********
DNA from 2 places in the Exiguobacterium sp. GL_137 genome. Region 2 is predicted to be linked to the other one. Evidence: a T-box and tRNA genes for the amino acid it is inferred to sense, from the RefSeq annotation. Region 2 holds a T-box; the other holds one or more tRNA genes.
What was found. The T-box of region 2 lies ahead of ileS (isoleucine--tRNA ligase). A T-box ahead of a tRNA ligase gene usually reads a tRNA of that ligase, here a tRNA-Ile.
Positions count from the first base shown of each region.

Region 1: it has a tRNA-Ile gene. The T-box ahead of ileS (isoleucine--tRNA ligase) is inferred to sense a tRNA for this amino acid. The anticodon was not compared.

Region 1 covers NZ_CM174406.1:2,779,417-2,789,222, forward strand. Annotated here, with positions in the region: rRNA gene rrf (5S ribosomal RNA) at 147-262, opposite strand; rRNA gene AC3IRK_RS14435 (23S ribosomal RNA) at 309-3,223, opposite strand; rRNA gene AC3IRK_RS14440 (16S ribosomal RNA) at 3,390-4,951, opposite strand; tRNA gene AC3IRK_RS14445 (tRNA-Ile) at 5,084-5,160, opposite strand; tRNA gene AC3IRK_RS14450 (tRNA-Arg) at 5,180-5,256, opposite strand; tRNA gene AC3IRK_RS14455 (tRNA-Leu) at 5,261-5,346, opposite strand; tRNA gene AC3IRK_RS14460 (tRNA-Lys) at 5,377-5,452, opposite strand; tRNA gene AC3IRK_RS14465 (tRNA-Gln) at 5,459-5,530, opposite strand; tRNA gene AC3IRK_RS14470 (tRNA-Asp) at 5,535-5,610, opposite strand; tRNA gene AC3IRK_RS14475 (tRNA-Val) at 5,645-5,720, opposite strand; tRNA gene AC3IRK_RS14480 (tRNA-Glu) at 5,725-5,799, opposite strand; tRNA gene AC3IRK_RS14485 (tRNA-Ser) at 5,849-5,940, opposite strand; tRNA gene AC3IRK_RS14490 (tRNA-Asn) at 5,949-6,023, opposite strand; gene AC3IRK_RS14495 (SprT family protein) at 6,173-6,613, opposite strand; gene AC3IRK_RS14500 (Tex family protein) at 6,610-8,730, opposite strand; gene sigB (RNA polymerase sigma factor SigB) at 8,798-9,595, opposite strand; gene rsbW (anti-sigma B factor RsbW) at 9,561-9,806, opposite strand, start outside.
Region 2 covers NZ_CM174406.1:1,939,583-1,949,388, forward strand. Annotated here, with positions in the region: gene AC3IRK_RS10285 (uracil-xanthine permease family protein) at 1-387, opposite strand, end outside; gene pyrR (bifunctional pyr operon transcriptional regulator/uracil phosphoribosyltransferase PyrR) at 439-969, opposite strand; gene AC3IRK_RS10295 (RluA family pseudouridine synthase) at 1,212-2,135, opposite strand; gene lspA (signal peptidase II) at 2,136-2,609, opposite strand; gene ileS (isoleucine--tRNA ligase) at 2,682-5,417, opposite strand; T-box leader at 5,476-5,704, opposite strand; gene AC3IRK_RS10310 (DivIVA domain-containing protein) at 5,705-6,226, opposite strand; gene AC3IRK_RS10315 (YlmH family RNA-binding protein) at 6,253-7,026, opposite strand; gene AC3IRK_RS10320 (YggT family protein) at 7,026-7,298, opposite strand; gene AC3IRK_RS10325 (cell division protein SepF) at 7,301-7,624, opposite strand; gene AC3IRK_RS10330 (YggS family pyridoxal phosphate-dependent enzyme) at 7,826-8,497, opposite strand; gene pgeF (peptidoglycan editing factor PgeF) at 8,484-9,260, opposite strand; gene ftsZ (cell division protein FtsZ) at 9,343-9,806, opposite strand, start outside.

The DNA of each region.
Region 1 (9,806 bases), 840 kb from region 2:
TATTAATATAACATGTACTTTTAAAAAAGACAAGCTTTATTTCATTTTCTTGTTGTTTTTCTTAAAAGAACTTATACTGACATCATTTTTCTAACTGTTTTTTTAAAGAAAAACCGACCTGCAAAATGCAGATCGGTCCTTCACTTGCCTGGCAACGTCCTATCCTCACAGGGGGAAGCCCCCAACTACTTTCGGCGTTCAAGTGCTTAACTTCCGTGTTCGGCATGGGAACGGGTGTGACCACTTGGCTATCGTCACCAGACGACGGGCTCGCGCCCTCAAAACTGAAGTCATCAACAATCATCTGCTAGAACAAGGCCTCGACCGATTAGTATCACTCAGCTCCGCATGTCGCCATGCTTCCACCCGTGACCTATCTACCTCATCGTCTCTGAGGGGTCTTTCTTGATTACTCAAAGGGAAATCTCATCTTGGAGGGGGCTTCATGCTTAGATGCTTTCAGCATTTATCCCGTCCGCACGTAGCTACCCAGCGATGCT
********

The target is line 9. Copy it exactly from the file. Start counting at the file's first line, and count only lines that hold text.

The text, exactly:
TATTAATATAACATGTACTTTTAAAAAAGACAAGCTTTATTTCATTTTCTTGTTGTTTTTCTTAAAAGAACTTATACTGACATCATTTTTCTAACTGTTTTTTTAAAGAAAAACCGACCTGCAAAATGCAGATCGGTCCTTCACTTGCCTGGCAACGTCCTATCCTCACAGGGGGAAGCCCCCAACTACTTTCGGCGTTCAAGTGCTTAACTTCCGTGTTCGGCATGGGAACGGGTGTGACCACTTGGCTATCGTCACCAGACGACGGGCTCGCGCCCTCAAAACTGAAGTCATCAACAATCATCTGCTAGAACAAGGCCTCGACCGATTAGTATCACTCAGCTCCGCATGTCGCCATGCTTCCACCCGTGACCTATCTACCTCATCGTCTCTGAGGGGTCTTTCTTGATTACTCAAAGGGAAATCTCATCTTGGAGGGGGCTTCATGCTTAGATGCTTTCAGCATTTATCCCGTCCGCACGTAGCTACCCAGCGATGCT